Programs are more or less formal based on what structure the organization uses to define and frame the mentor-protégé relationships. When HR teams are developing a program, we’re more likely to be talking about formal initiatives that require greater planning and thought to ensure specific outcomes; depending on what the goals are, and likely longevity of the program (potential participants, potential interest, potential of finally exhausting the organization’s need and achieving the end-state goal). When managers implement a mentoring program, it is likely to entail less formal pairings that function as a buddy system that uses collaborative peer coaching – there is a specific end, but in this case the partner pairs are more likely to be determined by who has experience in a specific skill or which individual has detailed knowledge and information that another team member needs. The scale of formality shapes who sets what goals, how matches are made, and what additional supports or measures will ensure the program’s success.
Calling it “mentoring” or someone a “mentor” instills a certain formality, which is a big reason why informal mentors are very often realized after the fact. The proof is in the outcomes! In mentoring partners, and in the parent-child relationship, one person influences another in a way that shifts who they are, how they do things, maybe even why they do certain things in certain ways. Both relationships have amazing benefits to the participants; of course there are differences in the intensity of feeling and level of commitment, but for the best outcomes, each person will have given their best effort to the relationship and the evidence will be in their actions beyond that relationship. The outcomes, whether through a series of light-bulb and aha moments or a slow realization that things have shifted ever so subtly, are real. It’s only when we reflect that we realize that something is different about ourselves, that we see differently, that we’re more able, or able at least to know who to reach out to for guidance.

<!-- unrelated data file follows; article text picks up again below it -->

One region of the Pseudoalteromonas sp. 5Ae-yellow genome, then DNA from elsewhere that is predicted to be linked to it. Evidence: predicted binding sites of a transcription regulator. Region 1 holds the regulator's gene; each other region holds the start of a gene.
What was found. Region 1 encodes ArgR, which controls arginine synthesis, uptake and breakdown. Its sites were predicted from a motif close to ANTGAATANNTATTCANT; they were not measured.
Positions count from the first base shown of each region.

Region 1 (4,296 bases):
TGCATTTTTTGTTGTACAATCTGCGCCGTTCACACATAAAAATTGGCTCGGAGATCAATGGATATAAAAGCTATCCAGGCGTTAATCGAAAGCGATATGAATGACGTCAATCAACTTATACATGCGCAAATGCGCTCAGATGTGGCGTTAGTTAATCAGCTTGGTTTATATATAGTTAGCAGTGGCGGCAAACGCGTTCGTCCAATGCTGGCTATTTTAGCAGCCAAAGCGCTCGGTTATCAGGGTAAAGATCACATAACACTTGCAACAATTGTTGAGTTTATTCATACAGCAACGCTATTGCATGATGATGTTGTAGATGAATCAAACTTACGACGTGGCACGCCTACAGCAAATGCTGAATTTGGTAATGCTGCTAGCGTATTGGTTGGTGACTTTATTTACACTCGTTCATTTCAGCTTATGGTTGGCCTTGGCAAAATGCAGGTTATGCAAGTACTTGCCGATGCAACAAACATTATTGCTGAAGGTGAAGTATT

In all facets of our lives, there are always opportunities to mentor or be mentored, to share what we know and learn from others. By being open and willing to give our best to others generally, we will find relationships that take us further and allow us to discover our potential as both mentors and mentees. Chances are, you probably already have relationships like that, whether or not there is a formal program to participate in… Take the opportunity to formalize it, to recognize it and name it, in your organization or in your life more generally. A formal program lets HR implement mentoring in a way that is purposive and structured to achieve specific ends; Mother’s Day (and Father’s Day) formalize the role of parenting long enough to help us remember, recognize and appreciate just what that job entails.
Thank you to the mothers and the mentors.